Guest Judge - Spotlight Challenge on Face Off
7/27/1969, Clarkston, WA
Guest Star (3)
Executive Story Editor (1)
Co-Executive Producer (1)
Executive Producer (5)
Executive Consultant (1)
Story Editor (1)
Fuller attended the USC School of Cinematic Arts but didn't realise he wanted to be a television writer until he was in his mid-twenties. Having been forced to leave the USC school because he couldn't afford the tuition he then took work office temping for five years. In 1997 TV series Star Trek: Deep Space Nine had an open script submission policy and as a huge fan of the show Fuller set out the write for them. His script wasn't bought right away but he was invited to pitch the same story and it was then bought, after selling one more story to the show in its final season Fuller was hired as a full time writer for Deep Space Nine sister series Star Trek: Voyager in it's fourth season; he became a story editor in the fifth season, an executive story editor in the sixth season and a co-producer in the seventh season. Over four years he wrote twenty one episodes, two for Deep Space Nine and nineteen for Voyager. Fuller became frustrated with the restrictive story telling structure on the Star Trek series as the show was heavily syndicated and didn't allow for multi episode story arcs. It was in the last year of Voyager that Fuller's agent persuaded him to write a spec script for a show idea he had called Dead Girl this became Fuller's first series Dead Like Me which premiered on cable network Showtime in June 2003. Fuller left Dead Like Me in the middle of the first season due to creative differences, although he is credited as an executive consultant during the second season and the straight to DVD 2009 follow-up movie Dead Like Me: Life After Death. The show was cancelled after two seasons. Fuller then co-created the short lived but critically acclaimed Fox series Wonderfalls with Todd Holland in 2004. In 2006 Fuller joined the creative team of NBC's Heroes working as a writer and co-executive producer, and although the show was picked up for a second season Fuller left to create his own show Pushing Daisies for ABC which premiered in October 2007. Despite being curtailed to nine episodes due to the WGA Writers' Strike Pushing Daisies went on to be nominated for twelve Emmy awards in 2008 including one for Fuller for Outstanding Writing of a Comedy Series, and eventually won three for Best Music, Best Editing and Best Direction of a Comedy Series. With the cancellation of Pushing Daisies in November 2008 Fuller rejoined the Heroes creative team during its third season as a writer and consulting producer signing a seven figure, two year deal with NBC Universal Media Studios. He left Heroes for a second time in June 2009 citing work commitments and is developing pilots NBC with whom is he still contracted. Following the success of JJ Abrams' 2009 motion picture Star Trek Fuller said in an interview with iF Magazine that he is actively pursuing bringing another Star Trek series to the small screen and would like to work with the Abrams team.moreless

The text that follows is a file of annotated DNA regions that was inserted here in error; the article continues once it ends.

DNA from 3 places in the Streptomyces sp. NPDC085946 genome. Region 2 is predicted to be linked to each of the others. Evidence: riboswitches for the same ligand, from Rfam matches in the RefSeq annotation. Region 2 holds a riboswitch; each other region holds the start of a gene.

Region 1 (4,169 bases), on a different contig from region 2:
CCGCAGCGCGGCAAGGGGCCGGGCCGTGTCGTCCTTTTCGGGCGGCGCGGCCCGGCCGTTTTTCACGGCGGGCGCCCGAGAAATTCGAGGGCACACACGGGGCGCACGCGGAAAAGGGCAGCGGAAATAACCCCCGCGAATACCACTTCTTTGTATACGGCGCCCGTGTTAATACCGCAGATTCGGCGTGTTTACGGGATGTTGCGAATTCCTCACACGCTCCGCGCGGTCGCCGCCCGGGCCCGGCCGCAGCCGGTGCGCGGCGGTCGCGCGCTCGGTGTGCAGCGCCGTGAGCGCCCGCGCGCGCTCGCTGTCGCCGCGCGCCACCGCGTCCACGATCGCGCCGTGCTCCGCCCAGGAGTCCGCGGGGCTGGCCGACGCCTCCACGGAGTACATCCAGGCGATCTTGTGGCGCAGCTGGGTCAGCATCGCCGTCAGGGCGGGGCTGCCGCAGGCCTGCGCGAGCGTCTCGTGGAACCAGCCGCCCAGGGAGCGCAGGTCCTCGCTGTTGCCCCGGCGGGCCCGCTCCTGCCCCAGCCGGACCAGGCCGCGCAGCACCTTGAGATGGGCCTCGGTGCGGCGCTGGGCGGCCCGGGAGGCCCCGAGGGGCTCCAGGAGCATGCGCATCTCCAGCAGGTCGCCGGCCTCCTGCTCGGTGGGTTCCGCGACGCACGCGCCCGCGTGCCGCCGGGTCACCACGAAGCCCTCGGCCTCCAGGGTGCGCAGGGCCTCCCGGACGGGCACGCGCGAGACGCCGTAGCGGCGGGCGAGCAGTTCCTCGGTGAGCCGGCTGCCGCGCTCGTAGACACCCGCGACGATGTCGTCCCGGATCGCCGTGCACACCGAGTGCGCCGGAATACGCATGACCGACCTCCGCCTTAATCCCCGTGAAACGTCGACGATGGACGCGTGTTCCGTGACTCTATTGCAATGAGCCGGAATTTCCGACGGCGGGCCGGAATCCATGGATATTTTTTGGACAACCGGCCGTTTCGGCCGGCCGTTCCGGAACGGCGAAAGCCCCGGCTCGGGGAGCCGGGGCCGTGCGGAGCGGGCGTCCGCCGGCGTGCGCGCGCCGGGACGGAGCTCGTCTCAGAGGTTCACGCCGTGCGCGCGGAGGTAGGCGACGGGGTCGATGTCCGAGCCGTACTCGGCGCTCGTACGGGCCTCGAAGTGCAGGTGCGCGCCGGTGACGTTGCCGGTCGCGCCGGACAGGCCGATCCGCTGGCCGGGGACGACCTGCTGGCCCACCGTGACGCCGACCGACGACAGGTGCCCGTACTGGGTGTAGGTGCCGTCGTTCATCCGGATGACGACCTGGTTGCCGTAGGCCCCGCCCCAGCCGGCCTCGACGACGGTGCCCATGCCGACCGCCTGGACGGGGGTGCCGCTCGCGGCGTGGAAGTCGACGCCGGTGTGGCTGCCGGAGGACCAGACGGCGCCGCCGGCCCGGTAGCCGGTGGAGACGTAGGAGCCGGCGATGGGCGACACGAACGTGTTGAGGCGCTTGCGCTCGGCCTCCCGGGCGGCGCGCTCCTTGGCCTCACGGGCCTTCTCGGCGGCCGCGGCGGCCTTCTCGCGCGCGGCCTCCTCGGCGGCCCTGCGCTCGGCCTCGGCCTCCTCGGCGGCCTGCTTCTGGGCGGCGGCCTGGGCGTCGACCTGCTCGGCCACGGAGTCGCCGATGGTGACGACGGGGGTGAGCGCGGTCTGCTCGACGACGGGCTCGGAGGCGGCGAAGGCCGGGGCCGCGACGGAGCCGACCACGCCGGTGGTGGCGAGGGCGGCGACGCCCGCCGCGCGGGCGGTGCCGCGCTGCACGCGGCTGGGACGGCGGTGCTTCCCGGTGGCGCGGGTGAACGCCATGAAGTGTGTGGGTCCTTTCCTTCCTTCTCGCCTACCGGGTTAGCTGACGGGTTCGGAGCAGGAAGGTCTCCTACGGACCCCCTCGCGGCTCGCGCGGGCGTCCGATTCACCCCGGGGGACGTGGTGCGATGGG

- Trivia & Quotes
Bryan Fuller: I'm occasionally stoned on the marijuana but that's as deviant as I get as far as substances. I think it's that weird things interest me. Weird shit comes out of my mouth which may seem like genius to some people but it's just weird.